As the title suggests, I spent a month in Delhi. Not for seasonal work or a vacation, but interning there with a national newspaper. Though I was just in the regional section of the newspaper and wrote maybe ten-odd articles, the time there made me realise why I wanted to be a journalist.
For those who know me, know that I am unapologetically a kid from Mumbai. I grew up there, learnt everything there, and figured out what I wanted to do there. My life and surroundings in Mumbai guided me to the area of history and politics that I still aspire to keep learning. Furthermore, once I knew that this was the field I want to be in, I moved towards journalism and writing for The Mancunion.
I have loved my time here, and hopefully, the rest of this year keeps me going at the same rate. However, being solely the news editor last year, constantly talking about buses and bins, I started losing the reason why I wanted to be a journalist. Don’t get me wrong, it’s not that I don’t like doing the news. My position in Manchester Media Group (MMG) is still dominated by the news. Furthermore, in case anyone thinks that I am ungrateful for this position, I am still in awe I have made it here.
Despite being more or less content with the articles that I ended up writing, I didn’t want to write all of them. But this has changed now.
Over the summer, I was in New Delhi, the city I was born in. Interning in a national newspaper. On the first day, I was asked what I wanted to do there. What side of news journalism would I like to focus on? I stumbled because I had not thought of the answer to that in a while. I eventually pointed to the form I was most comfortable with, i.e. protest.
By the second day, I was in for a shock. I was asked to cover a protest, and on arrival was swarmed by protestors and subsequently police. Once asked to protest elsewhere, the protestors agreed. It turns out ‘elsewhere’ was one of the busiest parts of Delhi. But upon arriving at that location, they protested behind police barriers where nobody from outside could exactly hear them, essentially nulling the effect of a protest.
This seemed commonplace to the protestors. It was common to me a while back. But, I had forgotten about this. Talking about this is what got me interested in politics and journalism.
This brings me to this article. I haven’t explicitly stated what I want to do in journalism. Honestly, I’m still not sure. Not the best answer in case a future employer is reading this (in which case hi! I would like a job. Thank you!).
I’m disappointed by the privilege I hold – I really am. Not in a self-righteous way, or a self-victimising way. In a way that makes me accept that, if I am so privileged, then there are people at the opposite end of the spectrum who don’t get anywhere close to having the comfort in life that I do.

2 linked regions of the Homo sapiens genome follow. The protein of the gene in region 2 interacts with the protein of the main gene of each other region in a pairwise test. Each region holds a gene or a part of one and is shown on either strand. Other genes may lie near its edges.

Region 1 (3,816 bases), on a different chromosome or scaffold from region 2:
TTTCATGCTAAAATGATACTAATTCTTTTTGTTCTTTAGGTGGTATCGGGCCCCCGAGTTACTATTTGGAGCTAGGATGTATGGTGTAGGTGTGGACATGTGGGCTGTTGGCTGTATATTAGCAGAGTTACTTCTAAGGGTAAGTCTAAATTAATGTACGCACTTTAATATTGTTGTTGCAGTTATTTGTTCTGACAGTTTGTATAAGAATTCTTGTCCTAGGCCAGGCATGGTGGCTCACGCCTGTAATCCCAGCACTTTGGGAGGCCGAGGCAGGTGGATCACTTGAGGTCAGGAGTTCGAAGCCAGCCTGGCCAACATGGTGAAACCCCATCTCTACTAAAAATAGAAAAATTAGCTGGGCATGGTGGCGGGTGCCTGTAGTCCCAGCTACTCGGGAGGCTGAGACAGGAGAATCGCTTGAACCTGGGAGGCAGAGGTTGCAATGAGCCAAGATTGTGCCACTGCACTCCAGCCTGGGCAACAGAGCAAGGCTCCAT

This idea I continued into the rest of my internship in Delhi. In that month, my only by-line was a story on how the Delhi government was erecting public schools in the middle of slums and making them free of cost, along with helping people with basic needs. The reason I wanted to do this article is an experience I had two weeks before the said article was published.
They were inaugurating another such school and I was sent to cover the story. So I did: I made my way to the place, caught people’s voices and the whole inauguration festivity. But once that was over, I got out of the slum and went to the market where I saw a Starbucks. Without thinking twice I went in, ordered my coffee and began writing the article. I was blind to the privilege that I held at that moment.
Until two kids who were selling balloons, maybe around the age of ten, came towards the Starbucks. Their colourful balloons waving in front of me caught my eye as I looked up. They noticed me looking and came towards the window, but before even offering balloons, they saw the innumerable stickers on my laptop. They got excited about it and started calling their friends. But, the guard outside Starbucks shouted at them to go away.
That whole situation seems so unfair. It is easy to overlook it and think nothing when inside an air-conditioned café. But on the other side, it must feel much different.
That moment re-taught me what I wanted to do in journalism. I want to do my best to ensure that this fact doesn’t stay a reality. Again, don’t get me wrong, I am not saying that hard work should not be appreciated. I am sure everyone reading this is working as hard as possible, to get to where they want to be. I’m saying that maybe hard work should be the only thing that pays off, not your parent’s class, race, religion, caste, gender, sexuality, or anything else.